6 Lazy Ways to Start Investing — Even If You Only Have $1
Investing sounds exhausting. You have to follow the stock market and read The Wall Street Journal and watch CNBC and pretend like you care who Warren Buffett is. You have to nod knowingly when people use terms like “capital gains” and “liquidity.”
It’s all so much work. Better to blow your extra cash on new shoes or mixed drinks instead, am I right?
Here’s a secret the stockbrokers won’t tell you: Investing doesn’t have to be that much work at all. You don’t actually have to know anything — or do much at all.
6 Lazy Ways to Invest
Here’s how to invest like a pro with minimal effort: Use apps and tools that will do all the heavy lifting for you. Basically, put your investments on autopilot.
It’s not scary at all.
Here are some of our favorite lazy ways to invest…
1. Invest Fee-Free
The Robinhood app is best known for having no trading fees. You can buy and sell stocks on U.S. exchanges without paying a commission, and you’ll pay no account maintenance fees.
Plus, Robinhood gives you a free share of stock when you sign up (you’ll randomly be given a share of GE, Ford, Snapchat, Apple, Facebook, or Berkshire Hathaway).
In keeping with its stripped-down approach, Robinhood doesn’t offer investment research or advice on your portfolio.
This is the least lazy way to invest that’s included on this list — but probably the easiest way to invest if you want to choose the stocks yourself.
If you want to try out investing in specific stocks, you can learn about it through the app, avoid paying fees and never leave the house.
2. Invest in Real Estate (No, You Don’t Need Millions)
Financial experts diversify their portfolios. Besides stocks and bonds, they invest in tangible assets like real estate that can produce income and grow in value over time.
You can get started investing in real estate with as little as $500. Through the Fundrise Starter Portfolio, your money gets invested in private real estate around the United States. The company does all the heavy lifting for you.
“I invested a couple grand, and I’ve been really pleased with the results,” said Katie Smith, a 21-year-old, who recently graduated from Georgetown University in Washington, D.C.
Fundrise had an average annualized return of 11.44% in 2017. Investors pay 1% in annual fees — a 0.85% asset-management fee and a 0.15% investment advisory fee.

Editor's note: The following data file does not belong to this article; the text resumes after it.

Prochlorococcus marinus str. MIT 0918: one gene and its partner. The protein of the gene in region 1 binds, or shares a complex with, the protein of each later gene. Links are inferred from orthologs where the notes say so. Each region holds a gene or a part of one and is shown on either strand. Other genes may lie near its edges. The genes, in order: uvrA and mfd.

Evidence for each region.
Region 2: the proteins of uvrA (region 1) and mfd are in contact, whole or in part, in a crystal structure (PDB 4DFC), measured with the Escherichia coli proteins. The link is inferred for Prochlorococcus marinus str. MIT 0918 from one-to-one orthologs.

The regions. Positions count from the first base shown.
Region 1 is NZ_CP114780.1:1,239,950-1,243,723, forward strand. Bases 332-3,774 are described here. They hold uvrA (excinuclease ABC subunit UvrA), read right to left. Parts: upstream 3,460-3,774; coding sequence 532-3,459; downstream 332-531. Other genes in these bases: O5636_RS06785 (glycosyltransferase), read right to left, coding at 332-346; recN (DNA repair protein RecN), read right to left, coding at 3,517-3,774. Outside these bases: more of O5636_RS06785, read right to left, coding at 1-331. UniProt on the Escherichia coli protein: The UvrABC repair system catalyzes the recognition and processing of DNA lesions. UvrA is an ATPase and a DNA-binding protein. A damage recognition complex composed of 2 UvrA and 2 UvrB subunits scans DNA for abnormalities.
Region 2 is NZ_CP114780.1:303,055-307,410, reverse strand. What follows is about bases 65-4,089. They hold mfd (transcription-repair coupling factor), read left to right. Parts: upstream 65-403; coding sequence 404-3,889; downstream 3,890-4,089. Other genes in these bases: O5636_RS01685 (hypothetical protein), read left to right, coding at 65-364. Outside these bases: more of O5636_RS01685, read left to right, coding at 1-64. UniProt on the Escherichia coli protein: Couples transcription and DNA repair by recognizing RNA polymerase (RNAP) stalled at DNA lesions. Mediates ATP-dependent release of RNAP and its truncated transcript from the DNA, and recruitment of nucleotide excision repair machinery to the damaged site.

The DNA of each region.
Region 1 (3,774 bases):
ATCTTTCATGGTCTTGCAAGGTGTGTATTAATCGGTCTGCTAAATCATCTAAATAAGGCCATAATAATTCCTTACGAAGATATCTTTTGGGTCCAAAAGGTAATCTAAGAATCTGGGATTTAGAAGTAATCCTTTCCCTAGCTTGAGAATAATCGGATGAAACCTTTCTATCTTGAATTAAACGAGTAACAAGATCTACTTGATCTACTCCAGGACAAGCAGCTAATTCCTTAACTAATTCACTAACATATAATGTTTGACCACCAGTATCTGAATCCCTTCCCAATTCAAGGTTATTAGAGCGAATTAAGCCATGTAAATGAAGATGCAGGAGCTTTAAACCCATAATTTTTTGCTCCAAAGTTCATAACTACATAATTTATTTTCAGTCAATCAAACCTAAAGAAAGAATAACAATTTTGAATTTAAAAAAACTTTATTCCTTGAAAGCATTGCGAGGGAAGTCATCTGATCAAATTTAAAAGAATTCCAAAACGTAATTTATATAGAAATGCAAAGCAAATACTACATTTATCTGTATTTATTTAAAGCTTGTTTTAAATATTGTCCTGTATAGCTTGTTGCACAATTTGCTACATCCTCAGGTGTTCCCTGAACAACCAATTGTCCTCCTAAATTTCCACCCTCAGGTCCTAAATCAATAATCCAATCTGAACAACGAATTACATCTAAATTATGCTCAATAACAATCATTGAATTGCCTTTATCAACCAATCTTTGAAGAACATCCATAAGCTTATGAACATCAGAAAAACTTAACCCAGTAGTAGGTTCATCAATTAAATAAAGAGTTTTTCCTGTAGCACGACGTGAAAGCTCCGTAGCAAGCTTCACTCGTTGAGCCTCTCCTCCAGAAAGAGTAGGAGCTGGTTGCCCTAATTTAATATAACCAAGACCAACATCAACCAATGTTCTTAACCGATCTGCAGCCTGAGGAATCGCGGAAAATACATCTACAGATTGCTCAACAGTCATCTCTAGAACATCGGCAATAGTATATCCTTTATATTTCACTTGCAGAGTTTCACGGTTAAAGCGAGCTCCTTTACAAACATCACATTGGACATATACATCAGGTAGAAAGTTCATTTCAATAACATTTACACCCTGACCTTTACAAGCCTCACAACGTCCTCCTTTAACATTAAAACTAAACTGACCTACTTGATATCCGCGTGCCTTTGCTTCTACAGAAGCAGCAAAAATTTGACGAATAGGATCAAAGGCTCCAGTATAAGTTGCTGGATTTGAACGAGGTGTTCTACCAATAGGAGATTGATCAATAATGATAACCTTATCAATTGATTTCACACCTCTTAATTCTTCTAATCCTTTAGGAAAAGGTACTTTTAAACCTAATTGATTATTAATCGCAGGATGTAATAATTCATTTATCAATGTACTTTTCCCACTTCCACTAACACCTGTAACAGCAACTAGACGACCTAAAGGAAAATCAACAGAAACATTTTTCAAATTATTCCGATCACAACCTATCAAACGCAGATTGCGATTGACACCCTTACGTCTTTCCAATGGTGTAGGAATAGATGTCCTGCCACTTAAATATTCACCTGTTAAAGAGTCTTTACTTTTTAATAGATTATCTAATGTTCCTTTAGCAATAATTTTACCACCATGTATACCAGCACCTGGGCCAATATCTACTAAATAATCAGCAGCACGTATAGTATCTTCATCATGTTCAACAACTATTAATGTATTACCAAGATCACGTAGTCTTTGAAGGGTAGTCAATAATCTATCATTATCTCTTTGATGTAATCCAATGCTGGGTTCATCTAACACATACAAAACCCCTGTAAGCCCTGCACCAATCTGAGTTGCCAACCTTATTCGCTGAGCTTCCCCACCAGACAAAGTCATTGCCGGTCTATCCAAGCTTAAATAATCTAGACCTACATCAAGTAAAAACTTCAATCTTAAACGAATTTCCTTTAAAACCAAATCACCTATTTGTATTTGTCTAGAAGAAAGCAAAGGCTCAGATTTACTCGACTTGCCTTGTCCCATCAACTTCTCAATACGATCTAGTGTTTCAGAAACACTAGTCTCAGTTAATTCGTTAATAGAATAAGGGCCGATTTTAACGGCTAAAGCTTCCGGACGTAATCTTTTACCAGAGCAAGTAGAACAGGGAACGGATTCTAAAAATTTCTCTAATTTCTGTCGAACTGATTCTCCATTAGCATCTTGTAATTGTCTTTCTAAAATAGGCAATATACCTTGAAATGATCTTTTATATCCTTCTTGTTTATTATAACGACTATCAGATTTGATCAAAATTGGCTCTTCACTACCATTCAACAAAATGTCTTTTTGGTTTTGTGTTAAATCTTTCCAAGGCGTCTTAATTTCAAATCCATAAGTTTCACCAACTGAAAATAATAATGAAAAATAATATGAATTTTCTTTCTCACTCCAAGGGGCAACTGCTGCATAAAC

“I can go into my Fundrise account and see what I actually own,” Smith says. “I own a piece of an apartment complex in Ann Arbor, Michigan. Property on the West Coast. Bits and pieces of apartment complexes in Texas and Denver, a construction loan, a mixed-use property.”
3. Invest Your Digital Change (and a Free $5)
Acorns makes it easy to invest without missing the money you set aside. It rounds up debit- or credit-card purchases to the nearest dollar and invests your digital change.
Bonus: Penny Hoarders will get $5 for signing up!
Penny Hoarder Dana Sitar shared her Acorns review — she saved $116 in three months, about $35 a month, by connecting one debit card to the app and forgetting about it. At that rate, you’d put away $420 a year. And if you use your credit cards more frequently, your round-ups could amount to much more.
Where does Acorns invest your money? Once you create a financial profile, Acorns uses that to build your investment portfolio, which ranges from a conservative (slower growing, lower risk) mix of government bonds to an aggressive (faster growing, higher risk) mix of stocks.
Acorns costs $1 a month for balances up to $1 million.
Another microinvesting option, Stash, lets you start investing with as little as $5 and for just a $1 monthly fee for balances under $5,000.
You can set it up to pull a specific sum of money from your bank account at regular intervals, so you can grow your investments over time.